Whole Life Insurance to Avoid Estate Taxes?

Link has $1.5 million in term life insurance but is thinking that a whole life insurance policy would be good for avoiding taxes. Dave is quick to shoot that idea down.

QUESTION: Link in New York has $1.5 million in term life insurance but is thinking that a whole life insurance policy would be good for avoiding taxes. Dave is quick to shoot that idea down and tells him why he should avoid taking out such a policy.

ANSWER: No, absolutely not. The reason is really simple. The only reason you would have estate tax that your estate couldn’t pay is if your estate is illiquid, meaning you have a family farm or a family business or something like that. In that case, you might not have the liquidity to pay the estate taxes.

There is no insurance program that the insurance company doesn’t make money on. They don’t give insurance away. If you pay out $X for whole life insurance, over time, if you live an average amount of time, you could’ve invested that same amount of money and had the investment liquid to pay the estate taxes. Otherwise, the whole life insurance statistics are out of whack and they’re going broke, which you don’t want to buy from them anyway. They’re using actuarial tables that are probability of death at a given age. Obviously, the way you come out on any insurance is if something breaks or you die or something like that sooner than their actuarial tables. That’s when you win with the insurance company. On average, you have to lose with an insurance company for them to make a profit. That’s just logical.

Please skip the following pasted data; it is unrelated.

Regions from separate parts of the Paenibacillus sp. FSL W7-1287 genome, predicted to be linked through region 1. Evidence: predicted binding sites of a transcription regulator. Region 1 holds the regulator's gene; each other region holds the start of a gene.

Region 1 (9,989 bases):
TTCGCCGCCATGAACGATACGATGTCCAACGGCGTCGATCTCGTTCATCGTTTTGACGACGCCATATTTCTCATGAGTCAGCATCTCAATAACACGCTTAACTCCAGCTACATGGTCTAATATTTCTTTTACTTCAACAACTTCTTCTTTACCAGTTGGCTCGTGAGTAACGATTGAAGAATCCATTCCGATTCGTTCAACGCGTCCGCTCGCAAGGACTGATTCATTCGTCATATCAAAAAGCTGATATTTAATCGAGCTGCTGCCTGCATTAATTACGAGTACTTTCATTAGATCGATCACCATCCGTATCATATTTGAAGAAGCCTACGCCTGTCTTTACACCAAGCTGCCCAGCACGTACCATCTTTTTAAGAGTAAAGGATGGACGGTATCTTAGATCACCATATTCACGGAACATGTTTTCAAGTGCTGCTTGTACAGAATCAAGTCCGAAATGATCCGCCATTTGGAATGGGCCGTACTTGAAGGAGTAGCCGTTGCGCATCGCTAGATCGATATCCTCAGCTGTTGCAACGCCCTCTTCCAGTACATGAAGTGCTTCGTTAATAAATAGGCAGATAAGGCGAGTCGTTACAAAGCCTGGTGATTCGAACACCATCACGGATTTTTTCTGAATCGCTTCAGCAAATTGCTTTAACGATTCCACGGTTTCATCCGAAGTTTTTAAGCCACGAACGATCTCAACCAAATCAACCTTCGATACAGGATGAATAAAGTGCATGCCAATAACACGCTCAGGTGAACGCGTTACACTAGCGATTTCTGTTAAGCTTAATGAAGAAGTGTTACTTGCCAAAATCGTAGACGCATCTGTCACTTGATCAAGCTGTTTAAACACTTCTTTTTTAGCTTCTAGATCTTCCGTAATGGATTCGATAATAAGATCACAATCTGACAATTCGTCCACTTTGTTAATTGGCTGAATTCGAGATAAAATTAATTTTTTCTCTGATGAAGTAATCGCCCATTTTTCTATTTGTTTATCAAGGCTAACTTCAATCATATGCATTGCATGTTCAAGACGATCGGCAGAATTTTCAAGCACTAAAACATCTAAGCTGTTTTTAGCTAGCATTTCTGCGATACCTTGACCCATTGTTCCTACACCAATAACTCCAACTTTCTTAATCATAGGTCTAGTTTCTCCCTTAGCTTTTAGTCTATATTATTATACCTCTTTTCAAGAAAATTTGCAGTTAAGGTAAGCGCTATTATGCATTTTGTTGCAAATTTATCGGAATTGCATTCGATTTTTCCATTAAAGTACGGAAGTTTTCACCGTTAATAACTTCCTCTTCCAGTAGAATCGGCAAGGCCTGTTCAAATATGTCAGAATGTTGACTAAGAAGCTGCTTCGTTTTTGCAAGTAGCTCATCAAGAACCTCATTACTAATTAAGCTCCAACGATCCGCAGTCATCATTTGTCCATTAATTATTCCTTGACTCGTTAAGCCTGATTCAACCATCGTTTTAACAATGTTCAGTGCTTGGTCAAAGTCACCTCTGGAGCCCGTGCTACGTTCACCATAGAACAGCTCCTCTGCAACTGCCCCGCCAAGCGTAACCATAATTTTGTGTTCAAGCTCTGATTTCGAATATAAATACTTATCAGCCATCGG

I buy term life insurance, or I suggest term life insurance for estate planning where there’s a family farm or a business or a bunch of real estate or something that’s illiquid that the family doesn’t want to have to sell in order to do this. But let’s say you had a $10 million estate or a $20 million estate today. You’re married, which would mean you’d have about $10 million that’s potentially exposed to federal estate taxes. You can shelter up to $10 million with a simple AB trust today. Let’s say you had some exposure. Then you’re going to have estate taxes of probably $3 million or $4 million. Out of your $20 million estate, make sure you have $3 million or $4 million that’s liquid. Just tell the family to be using that for paying the estate taxes. In the meantime, use term insurance.

You don’t have to worry about that at all today unless you’ve already got an estate of over $10 million, because you don’t have federal estate tax except over $5 million. Again, if you’re married with an AB trust, you can pass to your heirs up to $10 million with a very simple, very basic estate plan today.

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